A method for combustion of a fuel and treatment of the resulting flue gas includes: combusting a fuel to produce a hot flue gas stream containing at least carbon dioxide (CO2) and sulfur dioxide (SO2), bringing the flue gas stream into contact with solid calcium oxide (CaO) in a carbonation reactor operating at a temperature at which CO2 in the flue gas reacts with CaO to form solid calcium carbonate (CaCO3), heating CaCO3 in a calcination reactor operating at a temperature at which CaCO3 is converted to CaO and CO2, and recirculating CaO formed in the calcination reactor back to the carbonation reactor. Heating can be at least partially effected by indirect heat exchange with hot flue gas from the combustion. Flue gas used for the indirect heat exchange can be subsequently subjected to dry desulfurization before it is brought into contact with CaO in the carbonation reactor.

Description

CROSS-REFERENCE TO RELATED APPLICATIONS

This application claims priority to European application 12188666.7 filed Oct. 16, 2012, the contents of which are hereby incorporated in its entirety.

TECHNICAL FIELD

The present invention relates to systems and methods for capturing carbon dioxide from flue gas using regenerative calcium cycle systems.

BACKGROUND

In the combustion of fuel, for example coal, oil, peat, waste, natural gas, etc in a combustion plant, such as power plant, a process gas comprising among other components, carbon dioxide in large amounts. The negative effects of carbon dioxide on climate change are well known and there is a strong demand on reducing the emissions of carbon dioxide generated. This demand applies not only to the different power plants as above but also other situations and other industries where CO2 is generated in their processes or by their energy consumption, for example in the cement industry and steel industry. There are a lot of different methods and arrangements for reducing the carbon dioxide emission.

However, common for the methods is that the separation of carbon dioxide from exhaust gases generated in the different industrial plants as above are energy demanding and costly and there is a need to find more efficient ways.

In one of the methods for capturing CO2, known as regenerative calcium cycle (RCC), the separation of CO2 from the flue gas may take place by capturing via a combined carbonation and calcination cycle. In such methods, lime (CaO) may be used as a sorbent agent for the carbon dioxide, forming carbonate of calcium (CaCO3) during the so called carbonation reaction. The formed CaCO3 is subsequently regenerated by heating, whereby the so called calcination reaction produces carbon dioxide and CaO.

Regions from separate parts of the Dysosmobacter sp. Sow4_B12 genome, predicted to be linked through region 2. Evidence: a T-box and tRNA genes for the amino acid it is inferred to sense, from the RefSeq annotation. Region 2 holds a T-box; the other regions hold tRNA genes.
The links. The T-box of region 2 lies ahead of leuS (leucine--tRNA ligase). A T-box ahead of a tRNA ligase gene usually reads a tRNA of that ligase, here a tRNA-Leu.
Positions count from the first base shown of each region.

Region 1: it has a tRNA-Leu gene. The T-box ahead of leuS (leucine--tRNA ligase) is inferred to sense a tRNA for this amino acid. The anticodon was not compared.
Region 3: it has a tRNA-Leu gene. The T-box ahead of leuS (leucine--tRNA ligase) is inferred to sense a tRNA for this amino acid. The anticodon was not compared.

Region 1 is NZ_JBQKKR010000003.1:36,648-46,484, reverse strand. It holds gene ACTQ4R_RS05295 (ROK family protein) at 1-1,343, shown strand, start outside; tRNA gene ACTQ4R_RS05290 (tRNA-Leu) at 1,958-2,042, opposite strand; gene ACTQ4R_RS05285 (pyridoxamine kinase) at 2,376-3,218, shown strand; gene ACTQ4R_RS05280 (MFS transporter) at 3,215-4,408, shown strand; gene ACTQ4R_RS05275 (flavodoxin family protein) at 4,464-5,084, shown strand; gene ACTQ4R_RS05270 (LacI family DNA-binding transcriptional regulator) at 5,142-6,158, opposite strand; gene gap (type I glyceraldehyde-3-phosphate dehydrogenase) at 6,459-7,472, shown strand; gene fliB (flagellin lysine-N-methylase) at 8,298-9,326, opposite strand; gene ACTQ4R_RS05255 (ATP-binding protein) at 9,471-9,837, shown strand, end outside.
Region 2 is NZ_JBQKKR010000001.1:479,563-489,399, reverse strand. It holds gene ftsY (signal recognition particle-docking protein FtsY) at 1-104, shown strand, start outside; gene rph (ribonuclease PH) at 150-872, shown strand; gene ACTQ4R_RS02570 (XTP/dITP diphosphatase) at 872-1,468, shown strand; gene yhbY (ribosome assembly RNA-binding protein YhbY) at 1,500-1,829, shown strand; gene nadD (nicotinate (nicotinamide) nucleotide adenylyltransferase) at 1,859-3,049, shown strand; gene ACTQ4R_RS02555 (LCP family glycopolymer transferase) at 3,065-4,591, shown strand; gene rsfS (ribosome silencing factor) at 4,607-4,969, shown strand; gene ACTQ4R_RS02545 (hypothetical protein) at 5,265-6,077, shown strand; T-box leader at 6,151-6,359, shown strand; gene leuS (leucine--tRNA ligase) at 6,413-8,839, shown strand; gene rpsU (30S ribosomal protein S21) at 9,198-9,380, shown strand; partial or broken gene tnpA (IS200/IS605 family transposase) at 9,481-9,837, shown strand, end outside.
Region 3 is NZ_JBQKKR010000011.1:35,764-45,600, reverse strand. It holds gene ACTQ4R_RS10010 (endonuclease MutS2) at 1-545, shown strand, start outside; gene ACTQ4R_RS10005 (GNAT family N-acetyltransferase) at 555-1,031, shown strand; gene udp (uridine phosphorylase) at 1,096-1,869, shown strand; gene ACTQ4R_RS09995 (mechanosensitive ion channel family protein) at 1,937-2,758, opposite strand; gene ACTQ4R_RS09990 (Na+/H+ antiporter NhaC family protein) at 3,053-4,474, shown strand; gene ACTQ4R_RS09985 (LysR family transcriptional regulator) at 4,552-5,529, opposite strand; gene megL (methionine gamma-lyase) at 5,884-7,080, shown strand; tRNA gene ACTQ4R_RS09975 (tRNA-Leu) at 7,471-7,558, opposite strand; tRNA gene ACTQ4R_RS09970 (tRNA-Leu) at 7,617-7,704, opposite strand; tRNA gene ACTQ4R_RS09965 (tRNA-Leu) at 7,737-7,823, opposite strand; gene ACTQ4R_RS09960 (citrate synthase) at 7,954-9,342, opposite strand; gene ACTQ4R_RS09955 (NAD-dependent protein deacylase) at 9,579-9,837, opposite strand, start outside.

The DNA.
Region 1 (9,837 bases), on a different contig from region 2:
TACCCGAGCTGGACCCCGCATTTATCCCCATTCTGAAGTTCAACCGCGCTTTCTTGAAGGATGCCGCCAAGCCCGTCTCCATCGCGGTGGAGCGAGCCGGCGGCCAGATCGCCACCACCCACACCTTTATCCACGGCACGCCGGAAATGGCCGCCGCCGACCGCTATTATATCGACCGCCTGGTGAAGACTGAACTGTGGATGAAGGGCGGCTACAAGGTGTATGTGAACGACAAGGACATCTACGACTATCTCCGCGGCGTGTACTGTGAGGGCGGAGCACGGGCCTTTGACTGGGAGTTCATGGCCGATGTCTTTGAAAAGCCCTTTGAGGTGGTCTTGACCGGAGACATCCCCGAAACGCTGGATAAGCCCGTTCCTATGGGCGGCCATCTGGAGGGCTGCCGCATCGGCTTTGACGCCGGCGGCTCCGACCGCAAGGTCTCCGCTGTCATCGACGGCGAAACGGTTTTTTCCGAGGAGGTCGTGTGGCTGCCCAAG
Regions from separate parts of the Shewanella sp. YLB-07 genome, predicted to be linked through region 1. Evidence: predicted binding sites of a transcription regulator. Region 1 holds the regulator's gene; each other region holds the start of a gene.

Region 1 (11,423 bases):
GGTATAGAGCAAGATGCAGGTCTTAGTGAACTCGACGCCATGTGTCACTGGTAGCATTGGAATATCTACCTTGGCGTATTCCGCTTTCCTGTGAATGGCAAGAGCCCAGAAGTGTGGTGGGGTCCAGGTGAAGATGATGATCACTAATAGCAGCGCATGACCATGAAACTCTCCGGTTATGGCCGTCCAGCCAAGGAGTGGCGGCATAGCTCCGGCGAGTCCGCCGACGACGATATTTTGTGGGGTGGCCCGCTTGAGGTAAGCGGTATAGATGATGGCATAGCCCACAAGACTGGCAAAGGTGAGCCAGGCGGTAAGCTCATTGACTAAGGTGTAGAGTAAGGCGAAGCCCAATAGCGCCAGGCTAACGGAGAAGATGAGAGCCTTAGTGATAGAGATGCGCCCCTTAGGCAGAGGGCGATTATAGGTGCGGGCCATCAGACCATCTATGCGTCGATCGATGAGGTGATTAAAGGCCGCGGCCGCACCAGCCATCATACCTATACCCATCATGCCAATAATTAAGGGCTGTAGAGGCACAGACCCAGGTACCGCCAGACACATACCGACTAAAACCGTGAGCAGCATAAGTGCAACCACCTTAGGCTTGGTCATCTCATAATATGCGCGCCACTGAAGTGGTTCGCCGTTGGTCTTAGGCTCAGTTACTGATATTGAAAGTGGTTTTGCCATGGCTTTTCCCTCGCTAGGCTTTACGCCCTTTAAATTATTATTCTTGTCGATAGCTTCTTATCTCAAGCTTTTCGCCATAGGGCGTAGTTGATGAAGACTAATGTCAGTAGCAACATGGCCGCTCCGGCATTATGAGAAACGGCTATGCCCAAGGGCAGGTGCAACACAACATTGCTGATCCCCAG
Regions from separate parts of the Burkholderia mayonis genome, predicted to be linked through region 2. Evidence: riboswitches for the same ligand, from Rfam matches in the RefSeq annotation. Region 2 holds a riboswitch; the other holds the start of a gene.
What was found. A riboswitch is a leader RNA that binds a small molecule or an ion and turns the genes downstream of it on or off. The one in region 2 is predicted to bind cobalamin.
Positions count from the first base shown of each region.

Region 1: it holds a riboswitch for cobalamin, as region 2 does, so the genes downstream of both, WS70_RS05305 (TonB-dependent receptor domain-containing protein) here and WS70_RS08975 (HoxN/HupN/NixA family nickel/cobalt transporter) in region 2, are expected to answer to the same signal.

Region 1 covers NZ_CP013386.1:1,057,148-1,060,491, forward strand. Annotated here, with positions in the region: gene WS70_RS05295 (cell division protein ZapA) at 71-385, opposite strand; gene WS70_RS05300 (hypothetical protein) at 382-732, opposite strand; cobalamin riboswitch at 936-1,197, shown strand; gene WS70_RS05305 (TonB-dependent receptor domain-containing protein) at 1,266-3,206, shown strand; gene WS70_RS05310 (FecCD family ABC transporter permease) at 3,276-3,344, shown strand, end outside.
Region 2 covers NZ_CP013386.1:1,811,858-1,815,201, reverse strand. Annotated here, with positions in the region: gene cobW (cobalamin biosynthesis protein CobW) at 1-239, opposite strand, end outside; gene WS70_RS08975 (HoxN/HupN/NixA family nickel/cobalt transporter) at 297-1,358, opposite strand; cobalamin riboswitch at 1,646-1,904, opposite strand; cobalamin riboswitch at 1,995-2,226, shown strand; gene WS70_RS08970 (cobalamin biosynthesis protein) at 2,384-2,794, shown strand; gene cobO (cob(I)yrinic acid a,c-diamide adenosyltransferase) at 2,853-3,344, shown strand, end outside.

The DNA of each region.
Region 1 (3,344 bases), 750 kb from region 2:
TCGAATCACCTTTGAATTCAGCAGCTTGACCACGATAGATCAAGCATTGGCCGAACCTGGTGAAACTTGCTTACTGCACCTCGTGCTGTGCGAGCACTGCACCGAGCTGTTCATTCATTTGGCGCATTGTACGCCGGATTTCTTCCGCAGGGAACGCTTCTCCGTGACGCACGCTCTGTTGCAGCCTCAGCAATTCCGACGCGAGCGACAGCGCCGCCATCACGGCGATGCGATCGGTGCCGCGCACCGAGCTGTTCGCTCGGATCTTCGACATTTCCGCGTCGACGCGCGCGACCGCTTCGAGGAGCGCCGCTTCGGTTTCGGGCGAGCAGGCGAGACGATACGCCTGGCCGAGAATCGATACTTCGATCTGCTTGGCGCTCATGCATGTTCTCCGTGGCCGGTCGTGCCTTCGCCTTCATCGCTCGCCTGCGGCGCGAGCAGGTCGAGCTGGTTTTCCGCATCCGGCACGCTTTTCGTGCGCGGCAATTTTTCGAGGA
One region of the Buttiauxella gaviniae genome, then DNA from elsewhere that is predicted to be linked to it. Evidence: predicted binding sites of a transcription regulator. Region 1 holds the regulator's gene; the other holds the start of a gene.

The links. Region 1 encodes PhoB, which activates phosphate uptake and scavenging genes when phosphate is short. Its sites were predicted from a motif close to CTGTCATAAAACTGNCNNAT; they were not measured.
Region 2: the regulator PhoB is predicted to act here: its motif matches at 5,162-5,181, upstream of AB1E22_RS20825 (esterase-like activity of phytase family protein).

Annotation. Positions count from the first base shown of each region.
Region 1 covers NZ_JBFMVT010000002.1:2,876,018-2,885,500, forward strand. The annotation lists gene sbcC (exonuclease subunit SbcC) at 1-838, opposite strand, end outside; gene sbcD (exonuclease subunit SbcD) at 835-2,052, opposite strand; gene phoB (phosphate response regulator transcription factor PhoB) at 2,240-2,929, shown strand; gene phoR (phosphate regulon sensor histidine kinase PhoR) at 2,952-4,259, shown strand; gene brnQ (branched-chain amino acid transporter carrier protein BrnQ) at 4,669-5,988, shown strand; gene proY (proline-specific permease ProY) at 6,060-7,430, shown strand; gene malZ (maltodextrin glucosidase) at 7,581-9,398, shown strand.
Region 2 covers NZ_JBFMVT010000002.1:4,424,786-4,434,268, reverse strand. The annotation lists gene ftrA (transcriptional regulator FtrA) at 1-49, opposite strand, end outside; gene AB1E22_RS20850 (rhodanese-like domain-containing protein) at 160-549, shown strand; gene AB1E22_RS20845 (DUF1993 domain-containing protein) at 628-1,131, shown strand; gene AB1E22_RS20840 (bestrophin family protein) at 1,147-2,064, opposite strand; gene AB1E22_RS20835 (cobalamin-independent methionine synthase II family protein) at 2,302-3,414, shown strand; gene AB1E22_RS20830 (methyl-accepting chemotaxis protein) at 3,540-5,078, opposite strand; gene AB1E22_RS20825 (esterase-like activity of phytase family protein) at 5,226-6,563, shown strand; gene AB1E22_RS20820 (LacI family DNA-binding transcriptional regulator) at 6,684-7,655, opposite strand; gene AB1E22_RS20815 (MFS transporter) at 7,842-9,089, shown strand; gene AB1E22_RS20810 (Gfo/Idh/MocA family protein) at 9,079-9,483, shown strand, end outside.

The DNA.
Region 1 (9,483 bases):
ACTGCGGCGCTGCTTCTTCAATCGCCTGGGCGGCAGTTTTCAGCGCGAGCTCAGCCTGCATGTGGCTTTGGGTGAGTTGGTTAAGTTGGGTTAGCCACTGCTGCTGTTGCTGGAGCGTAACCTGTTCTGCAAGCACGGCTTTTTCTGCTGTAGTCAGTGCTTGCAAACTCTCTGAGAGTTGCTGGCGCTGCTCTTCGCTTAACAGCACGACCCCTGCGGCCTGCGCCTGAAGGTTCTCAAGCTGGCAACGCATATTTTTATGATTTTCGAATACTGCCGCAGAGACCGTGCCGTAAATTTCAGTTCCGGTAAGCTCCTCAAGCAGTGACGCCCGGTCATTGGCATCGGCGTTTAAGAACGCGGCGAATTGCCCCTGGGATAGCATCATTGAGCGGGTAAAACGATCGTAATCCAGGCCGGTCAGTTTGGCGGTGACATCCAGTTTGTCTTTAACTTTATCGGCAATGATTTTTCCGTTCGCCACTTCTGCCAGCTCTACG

A method and system for a regenerative calcium cycle (RCC) is described in U.S. Pat. No. 6,737,031. More specifically, a method for capturing sulfur dioxide (SO2) and carbon dioxide (CO2) is described therein. For capturing of the carbon dioxide the method comprises steps wherein the carbon dioxide present in the flue gases is captured by carbonization in the hearth and then released by decarbonization and the carbon dioxide released is transferred for further treatment or storage.

Although an RCC system, e.g. as described in U.S. Pat. No. 6,737,031, can be made more energy efficient than other available systems for carbon capture and storage, it still carries a negative impact on the overall efficiency of the power plant. There is a need for improved RCC systems that further reduce the impact on the overall efficiency of the power plant.

SUMMARY

The present invention relates to improvements in integrated methods and systems for combustion and CO2 capture using a regenerative calcium cycle (RCC). More particularly, the present invention is contemplated for implementation in a power plant.

According to an aspect illustrated herein, there is provided a method for combustion of a fuel and treatment of the resulting flue gas, said method comprising:

combusting a fuel with air or oxygen to produce a hot flue gas stream containing at least carbon dioxide (CO2) and sulfur dioxide (SO2),

bringing the flue gas stream into contact with solid calcium oxide (CaO) in a carbonation reactor (120) operating at a temperature at which CO2 in the flue gas reacts with CaO to form solid calcium carbonate (CaCO3),

heating CaCO3 formed in the carbonation reactor in a calcination reactor (130) operating at a temperature at which CaCO3 is converted to CaO and CO2, whereby said heating is at least partially effected by indirect heat exchange with the hot flue gas stream from the combustion, and

recirculating CaO formed in the calcination reactor back to the carbonation reactor,

characterized in that

the flue gas used for indirect heat exchange in the calcination reactor is subsequently subjected to dry desulfurization before it is brought into contact with CaO in the carbonation reactor.

Desulfurization in integrated methods and systems for combustion and CO2 capture using a regenerative calcium cycle (RCC) has previously been performed by CaO adsorption of SO2 in the carbonation reactor concurrently with the CaO adsorption of CO2. Although such coadsorption of SO2 and CO2 provides efficient removal of SO2 from the flue gas, there are also some drawbacks. SO2 reacts with CaO to form CaSO4 (gypsum). CaSO4 is heat stable and does not decompose along with the CaCO3 in the calcination reactor. As CaSO4 is accumulated in the RCC adsorbent circulation, the adsorption capacity of the system is reduced, and the recirculation rate of the RCC must be increased.